Endodermal cell of Phanerogam, with suberized central band on radial and transverse walls.
This consists typically of close-fitting layers of cells with completely suberized walls, intended to replace the epidermis as the external protective layer of the plant when the latter, incapable as it is of further growth after its original formation, is broken and cast off by the increase in thickness of the stem through the activity of the cambium.
Cuticularized or suberized cell-walls occur especially in those cells which perform a protective function.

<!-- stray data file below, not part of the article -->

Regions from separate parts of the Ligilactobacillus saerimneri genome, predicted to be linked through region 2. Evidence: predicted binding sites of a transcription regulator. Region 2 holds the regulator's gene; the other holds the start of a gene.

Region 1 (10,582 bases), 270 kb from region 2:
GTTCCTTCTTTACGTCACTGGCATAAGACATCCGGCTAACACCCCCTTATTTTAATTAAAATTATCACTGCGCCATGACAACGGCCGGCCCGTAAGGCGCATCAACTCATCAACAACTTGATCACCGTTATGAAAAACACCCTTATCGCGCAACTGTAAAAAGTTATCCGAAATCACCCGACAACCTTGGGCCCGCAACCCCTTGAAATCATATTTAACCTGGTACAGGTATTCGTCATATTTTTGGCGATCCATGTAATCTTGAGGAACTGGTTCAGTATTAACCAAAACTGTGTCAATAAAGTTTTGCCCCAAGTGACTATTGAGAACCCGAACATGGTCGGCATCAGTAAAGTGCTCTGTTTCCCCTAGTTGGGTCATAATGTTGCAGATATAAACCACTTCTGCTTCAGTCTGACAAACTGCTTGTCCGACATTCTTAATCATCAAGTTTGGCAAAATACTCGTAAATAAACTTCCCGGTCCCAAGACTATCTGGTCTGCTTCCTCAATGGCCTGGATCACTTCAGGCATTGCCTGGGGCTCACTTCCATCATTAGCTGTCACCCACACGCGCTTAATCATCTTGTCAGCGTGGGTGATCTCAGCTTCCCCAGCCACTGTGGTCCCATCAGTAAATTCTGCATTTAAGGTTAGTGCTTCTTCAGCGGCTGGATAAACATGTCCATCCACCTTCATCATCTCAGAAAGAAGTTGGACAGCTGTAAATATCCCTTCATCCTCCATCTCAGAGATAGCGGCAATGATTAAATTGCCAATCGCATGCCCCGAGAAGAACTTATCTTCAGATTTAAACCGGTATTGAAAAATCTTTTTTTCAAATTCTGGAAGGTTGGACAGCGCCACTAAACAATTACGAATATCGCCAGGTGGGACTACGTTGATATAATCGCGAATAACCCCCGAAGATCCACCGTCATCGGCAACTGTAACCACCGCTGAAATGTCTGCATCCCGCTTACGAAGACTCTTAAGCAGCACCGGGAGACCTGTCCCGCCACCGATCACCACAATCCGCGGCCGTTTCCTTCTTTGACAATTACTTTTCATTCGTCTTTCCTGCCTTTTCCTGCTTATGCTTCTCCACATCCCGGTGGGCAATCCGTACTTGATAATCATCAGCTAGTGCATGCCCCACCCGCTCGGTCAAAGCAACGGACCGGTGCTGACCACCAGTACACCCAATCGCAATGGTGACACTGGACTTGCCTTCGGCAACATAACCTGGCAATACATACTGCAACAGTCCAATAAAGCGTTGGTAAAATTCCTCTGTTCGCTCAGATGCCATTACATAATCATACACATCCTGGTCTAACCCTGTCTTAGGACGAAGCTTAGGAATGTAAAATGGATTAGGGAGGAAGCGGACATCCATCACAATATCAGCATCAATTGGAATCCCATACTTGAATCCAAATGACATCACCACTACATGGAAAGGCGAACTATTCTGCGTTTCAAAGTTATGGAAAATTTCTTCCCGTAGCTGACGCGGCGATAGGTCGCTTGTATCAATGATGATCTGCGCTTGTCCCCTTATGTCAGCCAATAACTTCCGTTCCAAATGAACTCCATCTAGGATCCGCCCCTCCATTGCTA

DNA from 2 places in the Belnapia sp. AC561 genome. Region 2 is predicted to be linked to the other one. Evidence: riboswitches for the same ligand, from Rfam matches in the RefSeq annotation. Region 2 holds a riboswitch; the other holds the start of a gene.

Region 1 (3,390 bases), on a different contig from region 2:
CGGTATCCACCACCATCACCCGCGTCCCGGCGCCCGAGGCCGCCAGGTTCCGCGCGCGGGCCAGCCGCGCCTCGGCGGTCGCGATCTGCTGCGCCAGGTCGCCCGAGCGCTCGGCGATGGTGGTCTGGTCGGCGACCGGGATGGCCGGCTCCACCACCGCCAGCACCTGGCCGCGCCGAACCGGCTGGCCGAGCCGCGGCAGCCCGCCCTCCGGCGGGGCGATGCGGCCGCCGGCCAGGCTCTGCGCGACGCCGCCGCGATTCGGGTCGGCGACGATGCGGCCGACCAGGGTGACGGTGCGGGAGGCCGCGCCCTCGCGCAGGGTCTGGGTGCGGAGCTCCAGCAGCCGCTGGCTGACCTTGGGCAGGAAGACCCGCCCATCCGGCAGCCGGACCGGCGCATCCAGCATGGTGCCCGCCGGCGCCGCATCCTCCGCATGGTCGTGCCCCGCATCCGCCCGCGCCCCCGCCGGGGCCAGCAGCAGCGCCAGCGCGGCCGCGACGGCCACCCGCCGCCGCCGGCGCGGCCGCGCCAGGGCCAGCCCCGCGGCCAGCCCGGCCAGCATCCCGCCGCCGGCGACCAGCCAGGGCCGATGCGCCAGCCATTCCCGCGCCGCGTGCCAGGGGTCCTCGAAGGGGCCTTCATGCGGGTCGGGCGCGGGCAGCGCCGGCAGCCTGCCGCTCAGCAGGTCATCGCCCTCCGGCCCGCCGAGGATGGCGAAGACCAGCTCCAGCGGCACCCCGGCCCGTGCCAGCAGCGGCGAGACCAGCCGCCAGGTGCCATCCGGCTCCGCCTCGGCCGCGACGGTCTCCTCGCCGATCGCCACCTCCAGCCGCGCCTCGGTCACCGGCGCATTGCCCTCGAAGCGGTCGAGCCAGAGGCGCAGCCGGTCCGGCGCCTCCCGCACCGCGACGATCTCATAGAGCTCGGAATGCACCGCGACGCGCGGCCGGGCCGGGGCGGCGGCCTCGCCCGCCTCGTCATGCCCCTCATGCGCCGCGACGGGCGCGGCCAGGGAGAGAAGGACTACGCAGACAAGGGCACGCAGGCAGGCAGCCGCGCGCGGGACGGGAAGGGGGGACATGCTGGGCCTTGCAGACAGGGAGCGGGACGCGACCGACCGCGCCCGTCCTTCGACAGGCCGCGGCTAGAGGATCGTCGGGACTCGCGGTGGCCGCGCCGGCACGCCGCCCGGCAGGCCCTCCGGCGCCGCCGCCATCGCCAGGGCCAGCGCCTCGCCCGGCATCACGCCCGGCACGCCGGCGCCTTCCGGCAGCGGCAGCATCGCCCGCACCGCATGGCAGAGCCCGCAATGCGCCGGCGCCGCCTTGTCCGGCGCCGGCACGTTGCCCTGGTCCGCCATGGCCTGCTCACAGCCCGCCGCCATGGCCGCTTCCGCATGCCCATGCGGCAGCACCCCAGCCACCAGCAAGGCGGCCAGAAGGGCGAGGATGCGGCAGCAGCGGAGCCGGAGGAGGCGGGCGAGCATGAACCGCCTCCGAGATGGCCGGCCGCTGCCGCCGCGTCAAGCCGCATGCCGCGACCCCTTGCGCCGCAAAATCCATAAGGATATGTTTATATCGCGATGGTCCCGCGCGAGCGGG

Both cuticularized and suberized membranes are insoluble in cuprammonia, and are colored yellow or brown in a soltition of chlor-iodide of zinc. It is probable that the corky or suberized cells do not contain any cellulose (Gilson, Wisselingh); whilst cuticularized cells are only modified in their outer layers, cellulose inner layers being still recognizable.
The suberized and cuticularized cell-walls appear to contain a fatty body called suberin, and such cell-walls can be stained red by a solution of alcanin, the lignified and cellulose membranes remaining unstained.